BPS leaders expect to receive two reports early in 2023 that will inform their plans to improve transportation and school safety. Those reports will be conducted by the Council of Great City Schools, which also completed a review in November of BPS’s special education problems and suggested recommendations.
One of the district’s biggest challenges is ensuring students in special education can learn alongside their general education peers, which is linked to better outcomes for students with disabilities. Across BPS, the council’s recent report found, an unusually high rate of students with disabilities — and disproportionately Black and Latino male students ― learn in segregated classrooms where they often lack access to grade-level coursework.
BPS plans to address this issue in phases. This spring, the first set of educators in 22 schools that serve kindergarten through eighth grades are planning and training to create inclusive classrooms, with implementation slated for the fall. Additionally, all high schools are in the planning process, with four expected to create additional inclusion classrooms as early as next fall, according to a plan BPS submitted to the state.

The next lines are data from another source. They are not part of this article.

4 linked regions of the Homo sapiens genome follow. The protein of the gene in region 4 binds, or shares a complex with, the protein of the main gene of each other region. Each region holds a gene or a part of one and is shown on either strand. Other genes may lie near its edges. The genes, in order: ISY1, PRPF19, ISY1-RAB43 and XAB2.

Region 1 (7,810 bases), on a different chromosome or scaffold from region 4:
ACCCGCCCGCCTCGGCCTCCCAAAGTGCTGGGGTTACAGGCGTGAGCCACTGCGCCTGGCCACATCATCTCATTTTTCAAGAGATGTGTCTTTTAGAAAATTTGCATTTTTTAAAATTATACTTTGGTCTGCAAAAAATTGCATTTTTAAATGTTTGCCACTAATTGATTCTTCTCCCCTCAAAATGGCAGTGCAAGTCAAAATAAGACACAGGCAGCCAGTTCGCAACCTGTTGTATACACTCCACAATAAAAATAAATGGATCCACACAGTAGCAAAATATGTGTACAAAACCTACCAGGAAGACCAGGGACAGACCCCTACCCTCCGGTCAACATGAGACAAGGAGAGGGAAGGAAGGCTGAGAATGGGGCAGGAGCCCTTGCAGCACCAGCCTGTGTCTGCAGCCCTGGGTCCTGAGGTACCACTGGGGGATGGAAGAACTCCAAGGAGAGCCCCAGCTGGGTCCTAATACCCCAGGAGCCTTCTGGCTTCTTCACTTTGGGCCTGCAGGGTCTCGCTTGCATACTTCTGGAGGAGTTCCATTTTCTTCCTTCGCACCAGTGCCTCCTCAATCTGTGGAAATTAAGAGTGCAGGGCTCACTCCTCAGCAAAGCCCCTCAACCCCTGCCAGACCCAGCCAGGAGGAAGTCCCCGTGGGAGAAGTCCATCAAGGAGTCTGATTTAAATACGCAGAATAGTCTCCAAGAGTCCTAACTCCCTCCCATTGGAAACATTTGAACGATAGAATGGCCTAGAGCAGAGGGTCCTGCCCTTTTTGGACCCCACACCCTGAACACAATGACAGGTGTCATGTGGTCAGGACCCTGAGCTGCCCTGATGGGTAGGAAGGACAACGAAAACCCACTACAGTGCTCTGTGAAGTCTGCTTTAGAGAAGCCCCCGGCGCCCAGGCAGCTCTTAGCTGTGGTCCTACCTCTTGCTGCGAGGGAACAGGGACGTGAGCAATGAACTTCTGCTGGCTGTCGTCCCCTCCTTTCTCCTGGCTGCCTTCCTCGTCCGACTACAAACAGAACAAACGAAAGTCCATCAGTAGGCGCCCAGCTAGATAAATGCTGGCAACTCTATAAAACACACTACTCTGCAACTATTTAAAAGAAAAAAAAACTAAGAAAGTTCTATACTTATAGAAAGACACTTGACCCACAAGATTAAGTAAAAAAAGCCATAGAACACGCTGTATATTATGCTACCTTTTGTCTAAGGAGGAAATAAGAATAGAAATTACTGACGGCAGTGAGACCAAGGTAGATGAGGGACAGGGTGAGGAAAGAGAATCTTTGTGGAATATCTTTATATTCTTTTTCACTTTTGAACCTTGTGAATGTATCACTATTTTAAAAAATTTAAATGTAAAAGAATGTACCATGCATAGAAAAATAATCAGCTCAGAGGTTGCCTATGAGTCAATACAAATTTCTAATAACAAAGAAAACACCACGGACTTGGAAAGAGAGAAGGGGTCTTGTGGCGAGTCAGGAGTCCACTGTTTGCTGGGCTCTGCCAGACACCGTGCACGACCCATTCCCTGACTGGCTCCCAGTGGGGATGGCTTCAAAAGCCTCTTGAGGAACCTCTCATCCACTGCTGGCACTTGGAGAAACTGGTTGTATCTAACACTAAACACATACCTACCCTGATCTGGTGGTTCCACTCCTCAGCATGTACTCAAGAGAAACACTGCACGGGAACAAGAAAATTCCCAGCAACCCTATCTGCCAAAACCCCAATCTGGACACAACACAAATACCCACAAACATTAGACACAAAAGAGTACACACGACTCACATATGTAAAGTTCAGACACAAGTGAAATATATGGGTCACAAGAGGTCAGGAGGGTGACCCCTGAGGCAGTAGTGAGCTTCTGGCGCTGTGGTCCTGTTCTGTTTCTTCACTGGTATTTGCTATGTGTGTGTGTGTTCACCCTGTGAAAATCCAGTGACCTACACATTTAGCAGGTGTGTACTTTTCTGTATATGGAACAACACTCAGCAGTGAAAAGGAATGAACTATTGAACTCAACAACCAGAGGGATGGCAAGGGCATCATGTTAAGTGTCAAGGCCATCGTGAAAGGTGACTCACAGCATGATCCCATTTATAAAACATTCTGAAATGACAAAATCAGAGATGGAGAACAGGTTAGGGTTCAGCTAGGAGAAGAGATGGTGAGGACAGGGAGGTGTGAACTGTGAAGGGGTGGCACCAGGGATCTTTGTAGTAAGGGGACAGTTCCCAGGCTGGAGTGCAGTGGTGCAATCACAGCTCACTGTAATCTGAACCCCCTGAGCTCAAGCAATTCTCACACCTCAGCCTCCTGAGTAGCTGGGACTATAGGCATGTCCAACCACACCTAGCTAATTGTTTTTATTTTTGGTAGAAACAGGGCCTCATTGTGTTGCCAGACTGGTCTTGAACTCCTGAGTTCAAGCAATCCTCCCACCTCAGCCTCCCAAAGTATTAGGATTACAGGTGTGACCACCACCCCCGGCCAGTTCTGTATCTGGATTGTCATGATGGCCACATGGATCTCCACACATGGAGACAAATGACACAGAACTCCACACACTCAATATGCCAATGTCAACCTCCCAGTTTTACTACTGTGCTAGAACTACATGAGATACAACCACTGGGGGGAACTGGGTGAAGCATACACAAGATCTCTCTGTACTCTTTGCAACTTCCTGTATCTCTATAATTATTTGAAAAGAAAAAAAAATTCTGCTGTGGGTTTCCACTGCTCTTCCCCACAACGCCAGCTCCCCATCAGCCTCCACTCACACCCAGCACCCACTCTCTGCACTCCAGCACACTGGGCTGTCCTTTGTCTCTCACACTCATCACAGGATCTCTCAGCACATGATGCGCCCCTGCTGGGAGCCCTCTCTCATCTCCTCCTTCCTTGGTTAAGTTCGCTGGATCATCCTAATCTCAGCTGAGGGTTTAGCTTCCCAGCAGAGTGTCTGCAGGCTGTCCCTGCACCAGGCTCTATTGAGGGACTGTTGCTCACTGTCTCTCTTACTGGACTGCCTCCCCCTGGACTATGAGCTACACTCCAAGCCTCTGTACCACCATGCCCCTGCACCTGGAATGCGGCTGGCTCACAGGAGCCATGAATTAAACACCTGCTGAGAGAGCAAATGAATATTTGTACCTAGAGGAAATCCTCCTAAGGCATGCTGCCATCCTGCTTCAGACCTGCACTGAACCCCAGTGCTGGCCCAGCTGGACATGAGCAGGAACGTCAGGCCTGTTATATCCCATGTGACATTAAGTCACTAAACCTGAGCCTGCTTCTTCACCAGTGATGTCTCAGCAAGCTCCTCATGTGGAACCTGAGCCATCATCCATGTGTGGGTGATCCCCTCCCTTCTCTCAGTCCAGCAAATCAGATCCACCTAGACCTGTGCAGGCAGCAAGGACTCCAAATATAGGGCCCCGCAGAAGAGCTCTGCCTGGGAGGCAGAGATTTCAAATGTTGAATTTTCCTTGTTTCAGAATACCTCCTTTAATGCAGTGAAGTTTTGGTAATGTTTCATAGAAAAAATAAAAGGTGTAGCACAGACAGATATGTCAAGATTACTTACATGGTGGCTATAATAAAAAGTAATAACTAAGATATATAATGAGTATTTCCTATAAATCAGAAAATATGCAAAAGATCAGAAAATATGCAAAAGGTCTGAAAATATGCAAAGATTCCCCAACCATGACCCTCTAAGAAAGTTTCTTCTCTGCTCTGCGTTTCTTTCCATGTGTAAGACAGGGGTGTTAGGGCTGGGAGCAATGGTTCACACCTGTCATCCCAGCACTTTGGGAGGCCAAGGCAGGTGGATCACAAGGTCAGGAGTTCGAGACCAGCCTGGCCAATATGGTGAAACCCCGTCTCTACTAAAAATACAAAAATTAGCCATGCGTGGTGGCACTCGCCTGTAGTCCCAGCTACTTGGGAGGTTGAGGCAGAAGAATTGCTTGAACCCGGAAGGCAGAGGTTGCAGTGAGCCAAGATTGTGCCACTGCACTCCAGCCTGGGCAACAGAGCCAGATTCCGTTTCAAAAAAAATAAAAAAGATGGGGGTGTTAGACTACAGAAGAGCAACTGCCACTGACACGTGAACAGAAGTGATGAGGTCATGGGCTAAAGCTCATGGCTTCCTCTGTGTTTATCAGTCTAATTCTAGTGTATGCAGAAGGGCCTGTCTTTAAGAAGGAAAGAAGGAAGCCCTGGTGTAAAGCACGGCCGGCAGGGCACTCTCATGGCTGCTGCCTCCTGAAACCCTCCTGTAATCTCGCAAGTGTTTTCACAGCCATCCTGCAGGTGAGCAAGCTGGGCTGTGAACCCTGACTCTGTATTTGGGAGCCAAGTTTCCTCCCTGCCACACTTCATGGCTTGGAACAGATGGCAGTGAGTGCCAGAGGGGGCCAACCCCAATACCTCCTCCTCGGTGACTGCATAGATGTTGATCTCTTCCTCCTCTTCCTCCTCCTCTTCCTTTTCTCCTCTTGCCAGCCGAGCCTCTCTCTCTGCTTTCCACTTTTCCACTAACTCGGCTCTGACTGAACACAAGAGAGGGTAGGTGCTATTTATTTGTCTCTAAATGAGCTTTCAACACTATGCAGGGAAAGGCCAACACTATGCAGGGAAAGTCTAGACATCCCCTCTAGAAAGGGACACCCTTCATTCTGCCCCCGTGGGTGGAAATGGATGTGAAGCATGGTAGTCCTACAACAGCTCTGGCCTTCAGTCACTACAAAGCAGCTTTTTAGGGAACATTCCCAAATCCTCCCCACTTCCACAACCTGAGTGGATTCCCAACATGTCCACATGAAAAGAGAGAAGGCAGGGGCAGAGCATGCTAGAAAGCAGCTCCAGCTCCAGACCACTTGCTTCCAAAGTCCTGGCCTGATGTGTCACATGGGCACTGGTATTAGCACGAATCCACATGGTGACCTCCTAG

Green New Deal
By the end of the year, the district should have a complete picture of the future of all its facilities, with the comprehensive master plan for Wu’s Green New Deal for Boston Public Schools.
The district is conducting a comprehensive assessment of its facilities and a study of what’s needed to switch to a pre-K-6 and 7-12 grade configuration districtwide. Those assessments will be incorporated into the 10-year facilities master plan for the multibillion-dollar overhaul of the district’s facilities announced in May.